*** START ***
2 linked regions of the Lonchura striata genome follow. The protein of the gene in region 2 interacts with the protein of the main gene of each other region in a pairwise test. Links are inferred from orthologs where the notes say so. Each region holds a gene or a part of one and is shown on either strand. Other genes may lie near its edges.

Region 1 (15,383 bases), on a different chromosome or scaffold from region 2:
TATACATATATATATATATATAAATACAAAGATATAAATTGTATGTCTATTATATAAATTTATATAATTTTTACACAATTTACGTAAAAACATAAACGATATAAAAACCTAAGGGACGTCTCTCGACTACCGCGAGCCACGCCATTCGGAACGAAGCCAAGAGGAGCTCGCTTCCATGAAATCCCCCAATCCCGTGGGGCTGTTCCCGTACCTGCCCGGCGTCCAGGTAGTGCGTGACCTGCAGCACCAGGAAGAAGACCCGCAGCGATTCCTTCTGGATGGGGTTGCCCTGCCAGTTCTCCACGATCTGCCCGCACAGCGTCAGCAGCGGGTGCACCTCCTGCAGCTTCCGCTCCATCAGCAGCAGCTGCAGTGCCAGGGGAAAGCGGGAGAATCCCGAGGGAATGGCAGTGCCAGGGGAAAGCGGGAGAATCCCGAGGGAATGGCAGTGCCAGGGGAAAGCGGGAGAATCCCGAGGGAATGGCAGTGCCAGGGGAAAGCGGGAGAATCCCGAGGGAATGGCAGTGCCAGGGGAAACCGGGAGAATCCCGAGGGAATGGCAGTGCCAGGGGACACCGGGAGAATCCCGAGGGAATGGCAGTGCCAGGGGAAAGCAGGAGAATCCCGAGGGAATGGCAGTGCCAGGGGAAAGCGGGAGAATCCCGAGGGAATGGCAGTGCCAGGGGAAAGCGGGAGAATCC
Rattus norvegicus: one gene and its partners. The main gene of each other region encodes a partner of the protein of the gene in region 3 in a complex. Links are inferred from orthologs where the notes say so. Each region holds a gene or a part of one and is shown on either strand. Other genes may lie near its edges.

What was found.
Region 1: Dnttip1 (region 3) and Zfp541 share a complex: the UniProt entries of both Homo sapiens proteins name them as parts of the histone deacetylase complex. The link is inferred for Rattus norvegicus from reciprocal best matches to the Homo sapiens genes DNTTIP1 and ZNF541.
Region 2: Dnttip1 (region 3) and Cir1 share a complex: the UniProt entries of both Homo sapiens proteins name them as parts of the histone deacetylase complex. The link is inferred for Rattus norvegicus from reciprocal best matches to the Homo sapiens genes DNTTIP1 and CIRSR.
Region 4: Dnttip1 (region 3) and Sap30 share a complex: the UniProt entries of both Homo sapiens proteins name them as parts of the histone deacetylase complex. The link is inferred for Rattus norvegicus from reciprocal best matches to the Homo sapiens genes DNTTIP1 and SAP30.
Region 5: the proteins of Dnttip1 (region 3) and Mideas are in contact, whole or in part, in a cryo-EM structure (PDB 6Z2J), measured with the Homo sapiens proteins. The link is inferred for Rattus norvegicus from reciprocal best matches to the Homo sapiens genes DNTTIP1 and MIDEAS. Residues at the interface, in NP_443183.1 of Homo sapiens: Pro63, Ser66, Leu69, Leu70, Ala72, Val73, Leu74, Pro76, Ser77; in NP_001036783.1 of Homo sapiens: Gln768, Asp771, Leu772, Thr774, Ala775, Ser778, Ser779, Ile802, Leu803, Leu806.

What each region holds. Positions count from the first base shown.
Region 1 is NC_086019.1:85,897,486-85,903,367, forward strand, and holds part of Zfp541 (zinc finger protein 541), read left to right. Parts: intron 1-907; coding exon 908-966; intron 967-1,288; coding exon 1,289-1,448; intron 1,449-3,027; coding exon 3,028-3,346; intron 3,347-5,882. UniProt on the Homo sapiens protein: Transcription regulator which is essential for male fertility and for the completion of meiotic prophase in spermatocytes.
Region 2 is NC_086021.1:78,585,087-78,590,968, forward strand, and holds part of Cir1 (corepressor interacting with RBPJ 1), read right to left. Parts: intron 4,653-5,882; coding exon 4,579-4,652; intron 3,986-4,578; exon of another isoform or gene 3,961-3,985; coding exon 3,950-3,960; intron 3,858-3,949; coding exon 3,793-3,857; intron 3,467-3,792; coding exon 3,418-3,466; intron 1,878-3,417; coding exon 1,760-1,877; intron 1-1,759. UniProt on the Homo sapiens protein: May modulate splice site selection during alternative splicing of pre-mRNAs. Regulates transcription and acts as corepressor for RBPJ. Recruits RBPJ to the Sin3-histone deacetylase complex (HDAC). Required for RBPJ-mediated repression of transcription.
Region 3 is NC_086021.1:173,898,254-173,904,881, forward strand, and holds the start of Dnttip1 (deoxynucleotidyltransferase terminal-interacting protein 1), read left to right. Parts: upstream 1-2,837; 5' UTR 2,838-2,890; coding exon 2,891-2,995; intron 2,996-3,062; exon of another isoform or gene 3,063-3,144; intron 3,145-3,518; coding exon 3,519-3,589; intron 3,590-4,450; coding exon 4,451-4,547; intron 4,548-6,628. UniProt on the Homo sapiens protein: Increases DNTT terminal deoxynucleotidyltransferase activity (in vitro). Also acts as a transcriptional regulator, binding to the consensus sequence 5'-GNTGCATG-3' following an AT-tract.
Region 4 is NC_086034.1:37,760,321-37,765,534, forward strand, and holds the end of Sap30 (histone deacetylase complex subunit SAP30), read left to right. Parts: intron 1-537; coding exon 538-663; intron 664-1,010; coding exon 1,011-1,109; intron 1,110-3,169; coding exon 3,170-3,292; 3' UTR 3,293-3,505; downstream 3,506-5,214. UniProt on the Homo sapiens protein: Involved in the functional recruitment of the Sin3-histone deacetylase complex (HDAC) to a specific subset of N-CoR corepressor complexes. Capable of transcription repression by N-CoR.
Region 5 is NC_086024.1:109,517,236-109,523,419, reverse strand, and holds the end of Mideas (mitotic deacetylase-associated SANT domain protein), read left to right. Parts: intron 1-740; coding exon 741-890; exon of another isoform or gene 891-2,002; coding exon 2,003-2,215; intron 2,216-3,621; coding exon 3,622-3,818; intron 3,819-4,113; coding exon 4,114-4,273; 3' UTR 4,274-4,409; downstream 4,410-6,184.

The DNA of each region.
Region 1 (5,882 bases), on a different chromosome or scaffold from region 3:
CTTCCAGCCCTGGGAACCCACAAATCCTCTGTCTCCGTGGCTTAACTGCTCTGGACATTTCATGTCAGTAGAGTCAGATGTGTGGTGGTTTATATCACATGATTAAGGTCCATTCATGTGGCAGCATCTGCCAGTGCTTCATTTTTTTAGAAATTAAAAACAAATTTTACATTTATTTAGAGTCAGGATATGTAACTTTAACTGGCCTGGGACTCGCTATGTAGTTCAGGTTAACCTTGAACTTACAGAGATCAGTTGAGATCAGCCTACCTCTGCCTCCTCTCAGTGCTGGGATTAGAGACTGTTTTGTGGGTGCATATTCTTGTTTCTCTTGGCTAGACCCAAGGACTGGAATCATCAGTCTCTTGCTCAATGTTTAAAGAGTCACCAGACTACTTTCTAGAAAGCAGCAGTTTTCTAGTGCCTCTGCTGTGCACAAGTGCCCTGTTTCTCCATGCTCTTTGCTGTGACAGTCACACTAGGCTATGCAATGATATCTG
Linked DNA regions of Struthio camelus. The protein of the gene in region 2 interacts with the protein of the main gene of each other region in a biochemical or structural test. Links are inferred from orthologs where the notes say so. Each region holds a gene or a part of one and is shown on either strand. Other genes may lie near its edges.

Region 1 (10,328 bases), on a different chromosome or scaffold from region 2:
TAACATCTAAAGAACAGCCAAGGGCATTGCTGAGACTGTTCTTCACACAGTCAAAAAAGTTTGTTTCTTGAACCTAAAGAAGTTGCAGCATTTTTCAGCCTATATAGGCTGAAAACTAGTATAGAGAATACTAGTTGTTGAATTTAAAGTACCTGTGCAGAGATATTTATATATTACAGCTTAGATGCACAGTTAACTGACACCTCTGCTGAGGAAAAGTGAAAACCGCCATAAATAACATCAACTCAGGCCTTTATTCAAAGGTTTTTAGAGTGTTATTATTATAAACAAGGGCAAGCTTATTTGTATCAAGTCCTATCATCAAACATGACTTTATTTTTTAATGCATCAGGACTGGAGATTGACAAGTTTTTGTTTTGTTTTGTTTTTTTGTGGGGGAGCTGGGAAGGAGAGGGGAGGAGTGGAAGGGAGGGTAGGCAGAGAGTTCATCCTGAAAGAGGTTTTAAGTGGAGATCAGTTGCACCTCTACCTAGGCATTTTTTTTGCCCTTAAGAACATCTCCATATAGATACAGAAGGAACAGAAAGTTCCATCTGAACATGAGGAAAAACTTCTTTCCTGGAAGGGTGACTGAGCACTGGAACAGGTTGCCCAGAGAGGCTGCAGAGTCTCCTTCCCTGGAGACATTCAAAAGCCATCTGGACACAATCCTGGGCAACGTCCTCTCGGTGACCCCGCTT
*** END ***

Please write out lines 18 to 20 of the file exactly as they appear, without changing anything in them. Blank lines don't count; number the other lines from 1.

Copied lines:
CTTCCAGCCCTGGGAACCCACAAATCCTCTGTCTCCGTGGCTTAACTGCTCTGGACATTTCATGTCAGTAGAGTCAGATGTGTGGTGGTTTATATCACATGATTAAGGTCCATTCATGTGGCAGCATCTGCCAGTGCTTCATTTTTTTAGAAATTAAAAACAAATTTTACATTTATTTAGAGTCAGGATATGTAACTTTAACTGGCCTGGGACTCGCTATGTAGTTCAGGTTAACCTTGAACTTACAGAGATCAGTTGAGATCAGCCTACCTCTGCCTCCTCTCAGTGCTGGGATTAGAGACTGTTTTGTGGGTGCATATTCTTGTTTCTCTTGGCTAGACCCAAGGACTGGAATCATCAGTCTCTTGCTCAATGTTTAAAGAGTCACCAGACTACTTTCTAGAAAGCAGCAGTTTTCTAGTGCCTCTGCTGTGCACAAGTGCCCTGTTTCTCCATGCTCTTTGCTGTGACAGTCACACTAGGCTATGCAATGATATCTG
Linked DNA regions of Struthio camelus. The protein of the gene in region 2 interacts with the protein of the main gene of each other region in a biochemical or structural test. Links are inferred from orthologs where the notes say so. Each region holds a gene or a part of one and is shown on either strand. Other genes may lie near its edges.

Region 1 (10,328 bases), on a different chromosome or scaffold from region 2: